American Association for Cancer Research
Browse
cd-21-1006_supplementary_video_2_suppsv2.avi (304.17 kB)

Supplementary Data from Melanoma-Secreted Amyloid Beta Suppresses Neuroinflammation and Promotes Brain Metastasis

Download (304.17 kB)
media
posted on 2023-04-04, 00:03 authored by Kevin Kleffman, Grace Levinson, Indigo V.L. Rose, Lili M. Blumenberg, Sorin A.A. Shadaloey, Avantika Dhabaria, Eitan Wong, Francisco Galán-Echevarría, Alcida Karz, Diana Argibay, Richard Von Itter, Alfredo Floristán, Gillian Baptiste, Nicole M. Eskow, James A. Tranos, Jenny Chen, Eleazar C. Vega y Saenz de Miera, Melissa Call, Robert Rogers, George Jour, Youssef Zaim Wadghiri, Iman Osman, Yue-Ming Li, Paul Mathews, Ronald B. DeMattos, Beatrix Ueberheide, Kelly V. Ruggles, Shane A. Liddelow, Robert J. Schneider, Eva Hernando
Supplementary Data from Melanoma-Secreted Amyloid Beta Suppresses Neuroinflammation and Promotes Brain Metastasis

Funding

NIH

NIH Melanoma SPORE

NCI

NYU Grossman School of Medicine

Experimental Pathology Core Facility

ORIP

History

ARTICLE ABSTRACT

Brain metastasis is a significant cause of morbidity and mortality in multiple cancer types and represents an unmet clinical need. The mechanisms that mediate metastatic cancer growth in the brain parenchyma are largely unknown. Melanoma, which has the highest rate of brain metastasis among common cancer types, is an ideal model to study how cancer cells adapt to the brain parenchyma. Our unbiased proteomics analysis of melanoma short-term cultures revealed that proteins implicated in neurodegenerative pathologies are differentially expressed in melanoma cells explanted from brain metastases compared with those derived from extracranial metastases. We showed that melanoma cells require amyloid beta (Aβ) for growth and survival in the brain parenchyma. Melanoma-secreted Aβ activates surrounding astrocytes to a prometastatic, anti-inflammatory phenotype and prevents phagocytosis of melanoma by microglia. Finally, we demonstrate that pharmacologic inhibition of Aβ decreases brain metastatic burden. Our results reveal a novel mechanistic connection between brain metastasis and Alzheimer's disease, two previously unrelated pathologies; establish Aβ as a promising therapeutic target for brain metastasis; and demonstrate suppression of neuroinflammation as a critical feature of metastatic adaptation to the brain parenchyma.This article is highlighted in the In This Issue feature, p. 1171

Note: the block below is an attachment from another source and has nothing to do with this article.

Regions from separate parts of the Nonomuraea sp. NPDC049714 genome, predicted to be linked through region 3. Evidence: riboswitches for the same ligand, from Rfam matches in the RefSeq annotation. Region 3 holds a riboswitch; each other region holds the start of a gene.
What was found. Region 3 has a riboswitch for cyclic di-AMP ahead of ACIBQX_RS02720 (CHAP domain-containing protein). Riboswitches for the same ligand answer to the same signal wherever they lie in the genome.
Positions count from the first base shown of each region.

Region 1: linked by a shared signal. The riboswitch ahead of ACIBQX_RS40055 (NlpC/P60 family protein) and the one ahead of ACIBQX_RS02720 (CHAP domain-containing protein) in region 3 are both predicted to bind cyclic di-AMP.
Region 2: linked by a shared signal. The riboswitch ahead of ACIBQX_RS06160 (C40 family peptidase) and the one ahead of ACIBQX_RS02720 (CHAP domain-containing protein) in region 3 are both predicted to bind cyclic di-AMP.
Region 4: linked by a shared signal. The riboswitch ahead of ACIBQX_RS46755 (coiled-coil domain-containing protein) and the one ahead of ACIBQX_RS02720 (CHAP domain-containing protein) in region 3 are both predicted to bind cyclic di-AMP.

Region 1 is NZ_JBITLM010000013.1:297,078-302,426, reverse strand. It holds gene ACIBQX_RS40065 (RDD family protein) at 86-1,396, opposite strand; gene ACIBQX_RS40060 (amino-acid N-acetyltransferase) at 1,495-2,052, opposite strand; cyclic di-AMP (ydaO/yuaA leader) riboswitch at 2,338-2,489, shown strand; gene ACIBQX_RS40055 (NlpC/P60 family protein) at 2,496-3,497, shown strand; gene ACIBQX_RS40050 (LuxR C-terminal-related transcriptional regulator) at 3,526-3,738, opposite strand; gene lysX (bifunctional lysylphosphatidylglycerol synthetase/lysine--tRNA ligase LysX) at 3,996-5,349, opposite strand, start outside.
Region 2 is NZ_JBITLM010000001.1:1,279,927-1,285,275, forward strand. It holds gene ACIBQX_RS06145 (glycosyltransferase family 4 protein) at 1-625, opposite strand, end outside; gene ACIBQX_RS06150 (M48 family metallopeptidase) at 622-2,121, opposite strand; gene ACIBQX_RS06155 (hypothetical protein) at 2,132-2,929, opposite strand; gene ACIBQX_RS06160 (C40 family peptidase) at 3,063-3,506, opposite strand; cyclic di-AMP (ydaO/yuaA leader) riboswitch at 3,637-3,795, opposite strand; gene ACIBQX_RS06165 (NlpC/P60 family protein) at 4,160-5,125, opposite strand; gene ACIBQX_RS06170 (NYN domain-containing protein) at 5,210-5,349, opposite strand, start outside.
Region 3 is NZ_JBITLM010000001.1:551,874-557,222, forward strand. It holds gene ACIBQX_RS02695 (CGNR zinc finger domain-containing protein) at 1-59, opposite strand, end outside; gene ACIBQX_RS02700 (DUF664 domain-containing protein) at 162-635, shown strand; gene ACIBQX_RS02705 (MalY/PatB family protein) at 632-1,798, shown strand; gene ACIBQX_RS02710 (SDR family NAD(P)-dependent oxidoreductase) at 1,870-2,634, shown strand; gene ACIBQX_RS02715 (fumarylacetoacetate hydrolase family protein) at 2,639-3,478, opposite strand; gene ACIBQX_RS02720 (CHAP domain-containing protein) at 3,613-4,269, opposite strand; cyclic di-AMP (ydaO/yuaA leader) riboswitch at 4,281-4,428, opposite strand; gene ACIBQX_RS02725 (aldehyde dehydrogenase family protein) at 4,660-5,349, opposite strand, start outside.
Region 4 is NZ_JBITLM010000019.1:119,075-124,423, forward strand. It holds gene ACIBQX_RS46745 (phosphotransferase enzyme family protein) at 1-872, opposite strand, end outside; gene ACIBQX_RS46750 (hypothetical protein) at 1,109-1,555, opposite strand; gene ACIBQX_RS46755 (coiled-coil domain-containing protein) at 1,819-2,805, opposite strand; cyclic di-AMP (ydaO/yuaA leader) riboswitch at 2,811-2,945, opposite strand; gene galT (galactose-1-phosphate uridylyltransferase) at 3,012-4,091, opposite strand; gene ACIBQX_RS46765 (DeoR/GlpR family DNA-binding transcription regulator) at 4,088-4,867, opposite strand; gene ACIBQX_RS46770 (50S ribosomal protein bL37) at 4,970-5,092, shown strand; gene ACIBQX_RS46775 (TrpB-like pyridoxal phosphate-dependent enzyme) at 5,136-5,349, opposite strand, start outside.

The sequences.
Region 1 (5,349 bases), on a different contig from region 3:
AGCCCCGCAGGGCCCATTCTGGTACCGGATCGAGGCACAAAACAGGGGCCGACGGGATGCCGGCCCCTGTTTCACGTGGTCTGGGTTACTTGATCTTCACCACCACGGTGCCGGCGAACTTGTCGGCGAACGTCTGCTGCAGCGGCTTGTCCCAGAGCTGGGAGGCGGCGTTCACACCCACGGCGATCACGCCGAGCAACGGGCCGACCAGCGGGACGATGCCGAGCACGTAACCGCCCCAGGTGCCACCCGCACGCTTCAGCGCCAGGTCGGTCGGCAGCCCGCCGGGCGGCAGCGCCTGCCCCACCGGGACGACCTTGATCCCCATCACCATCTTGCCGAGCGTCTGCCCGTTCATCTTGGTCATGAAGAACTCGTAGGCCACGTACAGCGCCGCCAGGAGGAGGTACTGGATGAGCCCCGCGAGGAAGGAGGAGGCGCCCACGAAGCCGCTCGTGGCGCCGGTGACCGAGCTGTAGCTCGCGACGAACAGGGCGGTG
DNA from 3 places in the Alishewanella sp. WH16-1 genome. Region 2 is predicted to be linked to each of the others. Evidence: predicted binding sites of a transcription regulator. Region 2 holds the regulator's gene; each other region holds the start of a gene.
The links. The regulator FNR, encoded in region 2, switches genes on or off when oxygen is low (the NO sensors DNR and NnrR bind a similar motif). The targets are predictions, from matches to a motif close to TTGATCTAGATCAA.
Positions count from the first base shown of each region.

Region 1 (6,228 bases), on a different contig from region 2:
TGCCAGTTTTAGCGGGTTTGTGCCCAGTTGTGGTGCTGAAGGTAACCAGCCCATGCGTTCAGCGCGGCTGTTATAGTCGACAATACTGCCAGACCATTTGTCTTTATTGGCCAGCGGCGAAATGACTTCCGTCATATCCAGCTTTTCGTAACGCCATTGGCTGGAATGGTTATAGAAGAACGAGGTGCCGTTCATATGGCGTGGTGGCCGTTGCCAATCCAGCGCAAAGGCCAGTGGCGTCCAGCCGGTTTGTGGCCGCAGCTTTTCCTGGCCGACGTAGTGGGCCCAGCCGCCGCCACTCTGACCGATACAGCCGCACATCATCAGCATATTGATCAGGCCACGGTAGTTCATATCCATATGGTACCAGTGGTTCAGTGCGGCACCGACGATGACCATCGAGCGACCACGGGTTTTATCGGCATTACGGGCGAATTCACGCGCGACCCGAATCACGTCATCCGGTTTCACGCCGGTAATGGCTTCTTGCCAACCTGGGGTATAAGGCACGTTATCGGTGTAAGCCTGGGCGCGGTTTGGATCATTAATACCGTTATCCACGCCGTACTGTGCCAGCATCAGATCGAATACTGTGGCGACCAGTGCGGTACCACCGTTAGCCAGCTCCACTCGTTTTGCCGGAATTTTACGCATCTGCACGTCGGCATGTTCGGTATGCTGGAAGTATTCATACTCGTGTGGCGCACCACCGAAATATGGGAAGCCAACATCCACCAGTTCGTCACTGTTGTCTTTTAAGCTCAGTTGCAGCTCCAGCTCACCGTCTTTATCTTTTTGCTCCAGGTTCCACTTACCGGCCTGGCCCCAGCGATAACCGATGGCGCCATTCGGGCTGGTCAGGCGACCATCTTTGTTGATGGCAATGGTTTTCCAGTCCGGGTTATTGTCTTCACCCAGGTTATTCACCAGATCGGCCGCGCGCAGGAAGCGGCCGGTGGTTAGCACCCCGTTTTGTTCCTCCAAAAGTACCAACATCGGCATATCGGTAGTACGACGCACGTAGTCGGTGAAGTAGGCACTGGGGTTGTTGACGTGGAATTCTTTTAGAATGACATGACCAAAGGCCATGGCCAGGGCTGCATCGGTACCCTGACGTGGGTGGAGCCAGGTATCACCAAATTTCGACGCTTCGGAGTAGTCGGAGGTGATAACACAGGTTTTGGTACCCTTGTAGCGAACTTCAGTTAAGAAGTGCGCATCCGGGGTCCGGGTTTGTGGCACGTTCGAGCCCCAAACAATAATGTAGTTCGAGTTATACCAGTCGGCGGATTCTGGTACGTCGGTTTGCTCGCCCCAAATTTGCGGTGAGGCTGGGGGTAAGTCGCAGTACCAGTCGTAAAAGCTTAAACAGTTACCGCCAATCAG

Usage metrics

    Cancer Discovery

    Categories

    Keywords

    Licence

    Exports

    RefWorks
    BibTeX
    Ref. manager
    Endnote
    DataCite
    NLM
    DC